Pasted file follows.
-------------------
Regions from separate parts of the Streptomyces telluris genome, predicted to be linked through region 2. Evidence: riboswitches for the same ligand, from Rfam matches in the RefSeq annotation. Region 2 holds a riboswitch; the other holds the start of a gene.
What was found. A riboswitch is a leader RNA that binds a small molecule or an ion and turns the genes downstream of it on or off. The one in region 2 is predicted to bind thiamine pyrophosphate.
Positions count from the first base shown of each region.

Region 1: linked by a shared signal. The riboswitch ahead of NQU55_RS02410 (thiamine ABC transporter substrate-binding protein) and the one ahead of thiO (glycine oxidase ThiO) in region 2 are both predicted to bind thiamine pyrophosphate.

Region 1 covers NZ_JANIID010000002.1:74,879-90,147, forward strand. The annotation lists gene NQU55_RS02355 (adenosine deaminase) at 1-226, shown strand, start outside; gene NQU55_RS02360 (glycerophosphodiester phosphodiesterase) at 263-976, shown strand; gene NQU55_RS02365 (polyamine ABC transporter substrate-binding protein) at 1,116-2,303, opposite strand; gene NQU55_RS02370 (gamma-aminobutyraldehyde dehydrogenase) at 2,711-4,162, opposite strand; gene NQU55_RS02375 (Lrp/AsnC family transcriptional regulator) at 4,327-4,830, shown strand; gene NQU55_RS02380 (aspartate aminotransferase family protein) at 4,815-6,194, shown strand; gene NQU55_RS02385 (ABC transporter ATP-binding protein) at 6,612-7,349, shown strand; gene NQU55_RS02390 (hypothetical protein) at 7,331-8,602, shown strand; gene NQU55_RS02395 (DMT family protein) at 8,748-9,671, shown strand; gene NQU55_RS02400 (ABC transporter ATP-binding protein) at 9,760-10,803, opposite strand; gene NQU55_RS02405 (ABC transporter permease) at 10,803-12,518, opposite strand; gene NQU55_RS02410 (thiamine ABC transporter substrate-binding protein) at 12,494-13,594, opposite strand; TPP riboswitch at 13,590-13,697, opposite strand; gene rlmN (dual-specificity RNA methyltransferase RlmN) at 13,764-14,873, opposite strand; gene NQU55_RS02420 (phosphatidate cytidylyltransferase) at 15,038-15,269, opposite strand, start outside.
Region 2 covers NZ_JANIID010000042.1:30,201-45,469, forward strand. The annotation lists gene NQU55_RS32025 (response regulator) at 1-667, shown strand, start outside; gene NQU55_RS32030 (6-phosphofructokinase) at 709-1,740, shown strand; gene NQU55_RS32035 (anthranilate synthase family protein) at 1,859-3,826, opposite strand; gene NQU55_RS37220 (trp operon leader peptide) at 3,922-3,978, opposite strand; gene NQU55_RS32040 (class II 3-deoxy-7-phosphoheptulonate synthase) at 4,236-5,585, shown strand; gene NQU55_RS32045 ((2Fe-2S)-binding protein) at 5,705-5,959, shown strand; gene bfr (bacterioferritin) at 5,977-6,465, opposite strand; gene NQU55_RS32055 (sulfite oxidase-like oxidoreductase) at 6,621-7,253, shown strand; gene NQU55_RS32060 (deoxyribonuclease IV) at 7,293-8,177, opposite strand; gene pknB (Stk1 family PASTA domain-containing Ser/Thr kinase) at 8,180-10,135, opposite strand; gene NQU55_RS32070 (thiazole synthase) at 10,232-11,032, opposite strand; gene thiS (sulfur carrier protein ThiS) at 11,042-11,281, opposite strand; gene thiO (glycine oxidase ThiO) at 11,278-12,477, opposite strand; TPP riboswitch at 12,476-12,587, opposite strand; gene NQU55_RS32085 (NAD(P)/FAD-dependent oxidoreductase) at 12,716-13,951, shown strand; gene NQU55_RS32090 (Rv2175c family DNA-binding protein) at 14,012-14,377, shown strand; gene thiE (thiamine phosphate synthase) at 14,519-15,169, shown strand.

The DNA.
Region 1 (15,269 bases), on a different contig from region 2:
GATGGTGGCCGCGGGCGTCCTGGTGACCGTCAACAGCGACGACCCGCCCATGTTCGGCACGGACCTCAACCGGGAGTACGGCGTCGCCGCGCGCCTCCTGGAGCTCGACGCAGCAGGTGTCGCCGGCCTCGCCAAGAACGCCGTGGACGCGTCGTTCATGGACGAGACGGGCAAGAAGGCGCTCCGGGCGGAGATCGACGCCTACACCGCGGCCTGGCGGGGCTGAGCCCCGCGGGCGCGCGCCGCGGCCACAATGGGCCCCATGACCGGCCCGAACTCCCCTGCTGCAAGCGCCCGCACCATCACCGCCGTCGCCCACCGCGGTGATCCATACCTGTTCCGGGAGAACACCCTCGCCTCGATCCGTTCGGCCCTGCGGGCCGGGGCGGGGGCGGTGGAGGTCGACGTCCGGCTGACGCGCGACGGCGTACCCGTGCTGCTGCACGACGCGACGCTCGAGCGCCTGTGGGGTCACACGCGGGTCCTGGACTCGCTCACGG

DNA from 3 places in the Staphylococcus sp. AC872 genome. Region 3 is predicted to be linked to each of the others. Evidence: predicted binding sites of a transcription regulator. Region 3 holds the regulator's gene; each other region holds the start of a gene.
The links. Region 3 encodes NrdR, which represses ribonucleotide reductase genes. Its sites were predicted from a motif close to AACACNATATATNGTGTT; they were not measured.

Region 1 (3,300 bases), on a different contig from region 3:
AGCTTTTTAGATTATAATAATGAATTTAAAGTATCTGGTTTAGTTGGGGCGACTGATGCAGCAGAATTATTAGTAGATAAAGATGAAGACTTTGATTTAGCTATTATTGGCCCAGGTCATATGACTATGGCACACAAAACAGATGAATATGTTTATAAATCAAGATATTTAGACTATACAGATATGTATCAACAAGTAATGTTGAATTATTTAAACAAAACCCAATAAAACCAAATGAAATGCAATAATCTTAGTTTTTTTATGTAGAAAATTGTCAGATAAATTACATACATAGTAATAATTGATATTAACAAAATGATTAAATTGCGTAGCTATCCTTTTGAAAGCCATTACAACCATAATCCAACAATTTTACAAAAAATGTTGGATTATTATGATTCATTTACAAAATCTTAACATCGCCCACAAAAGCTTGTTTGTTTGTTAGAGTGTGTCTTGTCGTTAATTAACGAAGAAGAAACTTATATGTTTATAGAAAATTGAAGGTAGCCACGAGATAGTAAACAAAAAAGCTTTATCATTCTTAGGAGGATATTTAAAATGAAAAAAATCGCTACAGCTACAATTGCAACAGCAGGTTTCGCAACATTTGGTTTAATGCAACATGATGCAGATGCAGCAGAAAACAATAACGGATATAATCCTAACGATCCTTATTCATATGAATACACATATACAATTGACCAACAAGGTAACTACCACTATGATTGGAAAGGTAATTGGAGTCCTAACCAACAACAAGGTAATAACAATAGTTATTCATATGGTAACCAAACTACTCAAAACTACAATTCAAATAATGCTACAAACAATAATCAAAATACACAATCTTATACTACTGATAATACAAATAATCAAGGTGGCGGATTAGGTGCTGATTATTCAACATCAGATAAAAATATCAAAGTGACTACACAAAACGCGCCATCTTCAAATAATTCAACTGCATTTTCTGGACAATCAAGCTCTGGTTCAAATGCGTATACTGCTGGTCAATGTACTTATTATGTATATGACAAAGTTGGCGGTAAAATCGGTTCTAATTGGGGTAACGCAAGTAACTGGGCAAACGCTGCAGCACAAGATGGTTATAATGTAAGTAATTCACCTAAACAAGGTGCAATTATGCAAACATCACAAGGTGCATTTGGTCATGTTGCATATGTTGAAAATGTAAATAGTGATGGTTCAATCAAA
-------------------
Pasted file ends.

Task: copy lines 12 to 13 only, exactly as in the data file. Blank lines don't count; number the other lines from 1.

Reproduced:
Region 1 (3,300 bases), on a different contig from region 3:
AGCTTTTTAGATTATAATAATGAATTTAAAGTATCTGGTTTAGTTGGGGCGACTGATGCAGCAGAATTATTAGTAGATAAAGATGAAGACTTTGATTTAGCTATTATTGGCCCAGGTCATATGACTATGGCACACAAAACAGATGAATATGTTTATAAATCAAGATATTTAGACTATACAGATATGTATCAACAAGTAATGTTGAATTATTTAAACAAAACCCAATAAAACCAAATGAAATGCAATAATCTTAGTTTTTTTATGTAGAAAATTGTCAGATAAATTACATACATAGTAATAATTGATATTAACAAAATGATTAAATTGCGTAGCTATCCTTTTGAAAGCCATTACAACCATAATCCAACAATTTTACAAAAAATGTTGGATTATTATGATTCATTTACAAAATCTTAACATCGCCCACAAAAGCTTGTTTGTTTGTTAGAGTGTGTCTTGTCGTTAATTAACGAAGAAGAAACTTATATGTTTATAGAAAATTGAAGGTAGCCACGAGATAGTAAACAAAAAAGCTTTATCATTCTTAGGAGGATATTTAAAATGAAAAAAATCGCTACAGCTACAATTGCAACAGCAGGTTTCGCAACATTTGGTTTAATGCAACATGATGCAGATGCAGCAGAAAACAATAACGGATATAATCCTAACGATCCTTATTCATATGAATACACATATACAATTGACCAACAAGGTAACTACCACTATGATTGGAAAGGTAATTGGAGTCCTAACCAACAACAAGGTAATAACAATAGTTATTCATATGGTAACCAAACTACTCAAAACTACAATTCAAATAATGCTACAAACAATAATCAAAATACACAATCTTATACTACTGATAATACAAATAATCAAGGTGGCGGATTAGGTGCTGATTATTCAACATCAGATAAAAATATCAAAGTGACTACACAAAACGCGCCATCTTCAAATAATTCAACTGCATTTTCTGGACAATCAAGCTCTGGTTCAAATGCGTATACTGCTGGTCAATGTACTTATTATGTATATGACAAAGTTGGCGGTAAAATCGGTTCTAATTGGGGTAACGCAAGTAACTGGGCAAACGCTGCAGCACAAGATGGTTATAATGTAAGTAATTCACCTAAACAAGGTGCAATTATGCAAACATCACAAGGTGCATTTGGTCATGTTGCATATGTTGAAAATGTAAATAGTGATGGTTCAATCAAA